Dear Difference Maker,
There is a common sense principle that I think applies beautifully to today’s true story …
Whatever we focus on—put our attention on—expands.
The power of connection is played out through how we label a child, and then is transmitted directly to the child through our attitudes. When we get in touch with our own attitudes, beliefs and resistance about any challenging situation we may be dealing with, we, ourselves, will be transformed.
And when we are personally transformed, we set new energy in motion that will instantaneously affect the lives of those children in our care.
Here is a heart opening story that illustrates the transformative power of relabeling from my book, Make A Difference with the Power of Connection and companion Online Program, Academic Success 101 for Professionals & Parents.
“We all know that good teachers make a positive difference each day. Sometimes we just need to be reminded through success stories.”
– Doris Voitier, Superintendent, St. Bernard Parish Schools; recipient of JFK Profile in Courage Award
R e l a b e l i n g
All children come with kindness and compassion built right in. Our job is not to instill it, but to nurture it and watch it as it grows and blossoms.
You may be wondering how a compassionate act could possibly work with children who appear to be born bullies. Here is a tr ue story about a serious situation involving a hard-to-manage first grader. Through compassion and a conscious choice to understand what was really going on, I discovered his innate goodness, while completely eliminating the need for punishing consequences.
Chip was in first grade when I arrived at his school as counselor. As with any new person on staff, I was brought up to speed on the students I’d be working with, the most troubled children in the school.
The words that both the teachers and the social workers used to describe Chip were heartbreaking: they labeled him a bully, abusive, angry, uncontrollable and evil. It was shocking to me that they felt it was perfectly acceptable to label any child “evil”—let alone a first grader.
How could this little boy, after being in school only two years, have warranted such criticism and disdain?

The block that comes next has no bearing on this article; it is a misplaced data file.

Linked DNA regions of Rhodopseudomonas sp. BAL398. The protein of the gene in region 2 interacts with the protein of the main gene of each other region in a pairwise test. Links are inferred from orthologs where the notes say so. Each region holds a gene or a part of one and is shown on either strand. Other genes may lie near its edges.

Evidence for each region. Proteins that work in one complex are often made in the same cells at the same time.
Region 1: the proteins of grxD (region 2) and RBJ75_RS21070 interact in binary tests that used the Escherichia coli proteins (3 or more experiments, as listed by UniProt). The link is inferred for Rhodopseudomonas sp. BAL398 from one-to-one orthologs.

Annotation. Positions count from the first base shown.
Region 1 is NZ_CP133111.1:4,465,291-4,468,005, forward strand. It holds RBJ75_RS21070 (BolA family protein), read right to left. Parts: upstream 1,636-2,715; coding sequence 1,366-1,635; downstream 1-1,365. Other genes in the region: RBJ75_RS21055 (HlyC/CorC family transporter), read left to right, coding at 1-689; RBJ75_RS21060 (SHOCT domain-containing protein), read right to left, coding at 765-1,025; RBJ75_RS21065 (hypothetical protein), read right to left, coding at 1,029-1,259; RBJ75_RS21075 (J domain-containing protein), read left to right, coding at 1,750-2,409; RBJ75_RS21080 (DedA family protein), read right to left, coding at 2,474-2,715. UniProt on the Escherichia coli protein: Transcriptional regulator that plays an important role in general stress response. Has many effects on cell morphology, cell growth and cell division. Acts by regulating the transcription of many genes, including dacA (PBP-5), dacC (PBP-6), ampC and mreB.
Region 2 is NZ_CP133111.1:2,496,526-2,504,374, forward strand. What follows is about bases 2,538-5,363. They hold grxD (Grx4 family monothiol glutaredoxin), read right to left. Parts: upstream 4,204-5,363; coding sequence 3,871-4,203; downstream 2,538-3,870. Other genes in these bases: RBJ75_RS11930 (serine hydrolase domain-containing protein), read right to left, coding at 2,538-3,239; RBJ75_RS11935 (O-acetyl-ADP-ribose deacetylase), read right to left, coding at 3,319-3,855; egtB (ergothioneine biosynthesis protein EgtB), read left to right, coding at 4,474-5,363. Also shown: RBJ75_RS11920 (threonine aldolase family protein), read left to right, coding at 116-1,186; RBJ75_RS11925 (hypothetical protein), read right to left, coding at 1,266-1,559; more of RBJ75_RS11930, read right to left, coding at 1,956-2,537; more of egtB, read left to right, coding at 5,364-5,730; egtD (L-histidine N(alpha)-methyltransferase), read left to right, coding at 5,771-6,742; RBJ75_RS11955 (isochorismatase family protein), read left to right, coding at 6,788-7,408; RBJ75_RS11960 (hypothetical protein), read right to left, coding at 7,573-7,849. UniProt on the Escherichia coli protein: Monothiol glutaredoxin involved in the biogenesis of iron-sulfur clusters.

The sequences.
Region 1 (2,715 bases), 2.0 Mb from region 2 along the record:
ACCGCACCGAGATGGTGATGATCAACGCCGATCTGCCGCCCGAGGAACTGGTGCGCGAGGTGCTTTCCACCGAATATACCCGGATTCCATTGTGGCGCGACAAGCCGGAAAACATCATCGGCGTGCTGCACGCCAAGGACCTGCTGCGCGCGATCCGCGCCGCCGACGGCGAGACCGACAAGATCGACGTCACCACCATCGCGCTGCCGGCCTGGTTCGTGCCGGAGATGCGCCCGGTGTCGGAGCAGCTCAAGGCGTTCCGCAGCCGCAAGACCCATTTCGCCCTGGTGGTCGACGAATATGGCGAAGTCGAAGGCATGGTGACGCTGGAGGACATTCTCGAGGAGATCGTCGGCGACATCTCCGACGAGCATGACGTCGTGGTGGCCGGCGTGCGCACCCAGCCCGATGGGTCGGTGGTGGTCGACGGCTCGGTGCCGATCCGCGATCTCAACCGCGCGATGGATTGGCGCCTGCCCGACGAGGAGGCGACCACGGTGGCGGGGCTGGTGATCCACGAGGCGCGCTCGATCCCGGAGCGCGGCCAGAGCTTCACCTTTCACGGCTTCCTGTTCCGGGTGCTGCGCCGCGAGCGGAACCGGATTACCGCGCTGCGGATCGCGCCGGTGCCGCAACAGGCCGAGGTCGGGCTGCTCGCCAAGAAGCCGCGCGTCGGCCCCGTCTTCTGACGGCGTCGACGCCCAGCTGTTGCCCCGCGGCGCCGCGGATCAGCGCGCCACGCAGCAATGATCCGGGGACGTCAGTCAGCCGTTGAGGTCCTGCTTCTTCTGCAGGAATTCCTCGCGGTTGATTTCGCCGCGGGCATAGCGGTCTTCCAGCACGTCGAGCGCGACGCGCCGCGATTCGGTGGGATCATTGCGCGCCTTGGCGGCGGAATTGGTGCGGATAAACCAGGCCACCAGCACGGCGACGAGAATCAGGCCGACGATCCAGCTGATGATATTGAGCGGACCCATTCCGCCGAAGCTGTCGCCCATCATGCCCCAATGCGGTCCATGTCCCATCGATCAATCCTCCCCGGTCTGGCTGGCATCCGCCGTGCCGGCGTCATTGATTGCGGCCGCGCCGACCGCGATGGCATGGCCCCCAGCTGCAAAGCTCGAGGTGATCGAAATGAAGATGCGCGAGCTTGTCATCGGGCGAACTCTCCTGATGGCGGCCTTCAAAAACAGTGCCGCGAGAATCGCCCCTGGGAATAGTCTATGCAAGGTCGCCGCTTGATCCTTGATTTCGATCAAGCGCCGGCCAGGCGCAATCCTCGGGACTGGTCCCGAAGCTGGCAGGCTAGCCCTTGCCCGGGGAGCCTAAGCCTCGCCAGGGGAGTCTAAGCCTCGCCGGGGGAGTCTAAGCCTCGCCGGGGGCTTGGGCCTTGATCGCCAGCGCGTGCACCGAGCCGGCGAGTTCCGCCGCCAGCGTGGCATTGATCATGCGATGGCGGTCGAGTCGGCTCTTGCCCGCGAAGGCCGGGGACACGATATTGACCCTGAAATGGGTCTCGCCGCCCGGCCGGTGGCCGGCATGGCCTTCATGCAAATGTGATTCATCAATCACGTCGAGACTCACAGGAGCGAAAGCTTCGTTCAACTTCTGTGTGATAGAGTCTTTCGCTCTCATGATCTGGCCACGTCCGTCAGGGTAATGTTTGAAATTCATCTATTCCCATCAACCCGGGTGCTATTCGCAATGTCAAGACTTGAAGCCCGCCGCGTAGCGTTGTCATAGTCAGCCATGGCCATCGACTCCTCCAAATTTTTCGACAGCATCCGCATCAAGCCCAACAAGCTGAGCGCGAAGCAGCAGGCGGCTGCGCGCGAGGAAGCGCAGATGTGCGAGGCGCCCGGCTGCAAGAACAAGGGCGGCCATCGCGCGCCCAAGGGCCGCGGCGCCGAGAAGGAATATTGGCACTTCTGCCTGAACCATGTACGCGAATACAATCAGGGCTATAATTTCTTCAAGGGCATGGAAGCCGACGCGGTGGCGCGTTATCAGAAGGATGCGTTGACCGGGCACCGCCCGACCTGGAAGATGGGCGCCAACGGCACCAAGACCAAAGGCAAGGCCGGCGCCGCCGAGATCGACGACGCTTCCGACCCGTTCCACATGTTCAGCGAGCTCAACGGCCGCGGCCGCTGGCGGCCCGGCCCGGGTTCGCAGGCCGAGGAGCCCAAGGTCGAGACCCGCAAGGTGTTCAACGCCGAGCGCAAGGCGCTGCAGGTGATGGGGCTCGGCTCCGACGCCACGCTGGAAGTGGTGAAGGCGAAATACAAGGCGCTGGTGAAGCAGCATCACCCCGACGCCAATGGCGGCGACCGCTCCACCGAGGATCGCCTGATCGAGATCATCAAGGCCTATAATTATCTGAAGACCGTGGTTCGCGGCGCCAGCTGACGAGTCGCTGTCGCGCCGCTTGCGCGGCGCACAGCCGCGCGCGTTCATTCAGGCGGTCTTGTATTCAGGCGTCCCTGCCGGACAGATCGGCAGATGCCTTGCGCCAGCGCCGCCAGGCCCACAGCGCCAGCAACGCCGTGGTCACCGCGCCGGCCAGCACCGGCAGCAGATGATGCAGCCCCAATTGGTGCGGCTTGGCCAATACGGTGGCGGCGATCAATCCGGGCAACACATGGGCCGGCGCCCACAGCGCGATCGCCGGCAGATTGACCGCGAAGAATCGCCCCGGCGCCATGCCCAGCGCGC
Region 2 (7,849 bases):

When they said “evil,” I knew immediately that it was all about…
…that he felt the need to strike out and to hurt others.
Over the next several months, in my support group for boys, I came to know Chip well enough to know that he was neither evil nor uncontrollable. Then, one day, he threw a chair at his teacher. Since the principal was out of the building at the time, Chip was sent to my office. I knew that he had never previously acted with this much violence.
I sat down on a small chair which put me at his eye level, and I asked him what had hurt him so much that made him decide to throw a chair at his teacher.
He replied that his teacher hated him and always had. He felt there was no way to ever get her to like him. So I asked him if he would tell his teacher this, with my help. He agreed, and we called her into my office.
As we talked to the teacher, still seated in the small chair next to Chip, I supported him in expressing his feelings. His teacher responded to his accusation with heartfelt compassion.
She said that she didn’t hate him and, in fact, she actually cared very much about him.
It was clear to both Chip and me that she really meant it. I also knew from having talked with her on other occasions that Chip’s behavior really scared her, so she was often responding out of fear, rather than from the compassionate connection she was now offering him.
Then I asked Chip why he felt that she hated him, and he replied that he knew he was a very, very bad boy, and he didn’t think anyone could ever like him. I was impressed by his ability to articulate his deep-seated belief about himself.
Still sitting on the little chair, I put my left arm on his shoulders. Then I put my other hand on his heart and started affirming what a wonderful, delightful, lovable child I saw him to be.